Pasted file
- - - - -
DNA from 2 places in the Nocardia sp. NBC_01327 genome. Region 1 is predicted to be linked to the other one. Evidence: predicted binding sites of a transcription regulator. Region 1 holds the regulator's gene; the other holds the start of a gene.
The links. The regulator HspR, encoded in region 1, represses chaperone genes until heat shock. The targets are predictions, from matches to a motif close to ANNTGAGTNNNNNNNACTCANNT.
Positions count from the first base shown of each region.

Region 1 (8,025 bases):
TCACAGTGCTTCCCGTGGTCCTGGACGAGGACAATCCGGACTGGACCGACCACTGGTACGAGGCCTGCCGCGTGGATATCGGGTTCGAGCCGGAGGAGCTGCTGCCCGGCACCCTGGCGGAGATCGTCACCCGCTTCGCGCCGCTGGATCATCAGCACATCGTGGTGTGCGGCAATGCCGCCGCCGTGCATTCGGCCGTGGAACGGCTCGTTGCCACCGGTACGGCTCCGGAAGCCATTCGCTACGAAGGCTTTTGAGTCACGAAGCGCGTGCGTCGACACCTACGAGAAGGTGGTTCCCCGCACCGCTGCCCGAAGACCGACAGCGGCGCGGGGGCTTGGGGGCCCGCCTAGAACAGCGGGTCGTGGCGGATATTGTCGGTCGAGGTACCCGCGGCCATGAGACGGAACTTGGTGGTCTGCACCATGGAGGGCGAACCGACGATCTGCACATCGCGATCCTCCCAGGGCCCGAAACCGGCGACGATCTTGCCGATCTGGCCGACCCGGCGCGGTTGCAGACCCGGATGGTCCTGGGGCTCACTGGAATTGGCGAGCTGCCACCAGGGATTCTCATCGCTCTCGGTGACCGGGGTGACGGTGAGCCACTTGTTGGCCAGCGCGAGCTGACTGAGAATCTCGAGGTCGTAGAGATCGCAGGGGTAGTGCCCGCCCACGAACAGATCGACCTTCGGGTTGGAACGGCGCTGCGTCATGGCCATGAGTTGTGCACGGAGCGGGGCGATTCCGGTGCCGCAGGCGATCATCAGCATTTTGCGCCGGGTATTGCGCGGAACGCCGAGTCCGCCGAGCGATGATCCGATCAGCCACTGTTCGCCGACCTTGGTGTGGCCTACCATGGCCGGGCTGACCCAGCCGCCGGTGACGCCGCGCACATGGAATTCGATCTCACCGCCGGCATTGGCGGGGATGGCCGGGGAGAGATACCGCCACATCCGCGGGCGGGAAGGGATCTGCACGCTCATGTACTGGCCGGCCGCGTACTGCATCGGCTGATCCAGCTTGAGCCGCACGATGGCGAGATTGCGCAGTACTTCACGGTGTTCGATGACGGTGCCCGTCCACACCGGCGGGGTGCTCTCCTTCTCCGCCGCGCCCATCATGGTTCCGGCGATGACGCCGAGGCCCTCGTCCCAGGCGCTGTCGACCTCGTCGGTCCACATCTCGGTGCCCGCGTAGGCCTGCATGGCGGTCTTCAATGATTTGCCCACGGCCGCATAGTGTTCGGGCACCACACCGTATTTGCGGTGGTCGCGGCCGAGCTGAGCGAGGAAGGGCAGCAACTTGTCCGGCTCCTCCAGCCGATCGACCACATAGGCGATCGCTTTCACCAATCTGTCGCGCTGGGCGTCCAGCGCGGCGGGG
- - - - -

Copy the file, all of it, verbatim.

DNA from 2 places in the Nocardia sp. NBC_01327 genome. Region 1 is predicted to be linked to the other one. Evidence: predicted binding sites of a transcription regulator. Region 1 holds the regulator's gene; the other holds the start of a gene.
The links. The regulator HspR, encoded in region 1, represses chaperone genes until heat shock. The targets are predictions, from matches to a motif close to ANNTGAGTNNNNNNNACTCANNT.
Positions count from the first base shown of each region.

Region 1 (8,025 bases):
TCACAGTGCTTCCCGTGGTCCTGGACGAGGACAATCCGGACTGGACCGACCACTGGTACGAGGCCTGCCGCGTGGATATCGGGTTCGAGCCGGAGGAGCTGCTGCCCGGCACCCTGGCGGAGATCGTCACCCGCTTCGCGCCGCTGGATCATCAGCACATCGTGGTGTGCGGCAATGCCGCCGCCGTGCATTCGGCCGTGGAACGGCTCGTTGCCACCGGTACGGCTCCGGAAGCCATTCGCTACGAAGGCTTTTGAGTCACGAAGCGCGTGCGTCGACACCTACGAGAAGGTGGTTCCCCGCACCGCTGCCCGAAGACCGACAGCGGCGCGGGGGCTTGGGGGCCCGCCTAGAACAGCGGGTCGTGGCGGATATTGTCGGTCGAGGTACCCGCGGCCATGAGACGGAACTTGGTGGTCTGCACCATGGAGGGCGAACCGACGATCTGCACATCGCGATCCTCCCAGGGCCCGAAACCGGCGACGATCTTGCCGATCTGGCCGACCCGGCGCGGTTGCAGACCCGGATGGTCCTGGGGCTCACTGGAATTGGCGAGCTGCCACCAGGGATTCTCATCGCTCTCGGTGACCGGGGTGACGGTGAGCCACTTGTTGGCCAGCGCGAGCTGACTGAGAATCTCGAGGTCGTAGAGATCGCAGGGGTAGTGCCCGCCCACGAACAGATCGACCTTCGGGTTGGAACGGCGCTGCGTCATGGCCATGAGTTGTGCACGGAGCGGGGCGATTCCGGTGCCGCAGGCGATCATCAGCATTTTGCGCCGGGTATTGCGCGGAACGCCGAGTCCGCCGAGCGATGATCCGATCAGCCACTGTTCGCCGACCTTGGTGTGGCCTACCATGGCCGGGCTGACCCAGCCGCCGGTGACGCCGCGCACATGGAATTCGATCTCACCGCCGGCATTGGCGGGGATGGCCGGGGAGAGATACCGCCACATCCGCGGGCGGGAAGGGATCTGCACGCTCATGTACTGGCCGGCCGCGTACTGCATCGGCTGATCCAGCTTGAGCCGCACGATGGCGAGATTGCGCAGTACTTCACGGTGTTCGATGACGGTGCCCGTCCACACCGGCGGGGTGCTCTCCTTCTCCGCCGCGCCCATCATGGTTCCGGCGATGACGCCGAGGCCCTCGTCCCAGGCGCTGTCGACCTCGTCGGTCCACATCTCGGTGCCCGCGTAGGCCTGCATGGCGGTCTTCAATGATTTGCCCACGGCCGCATAGTGTTCGGGCACCACACCGTATTTGCGGTGGTCGCGGCCGAGCTGAGCGAGGAAGGGCAGCAACTTGTCCGGCTCCTCCAGCCGATCGACCACATAGGCGATCGCTTTCACCAATCTGTCGCGCTGGGCGTCCAGCGCGGCGGGG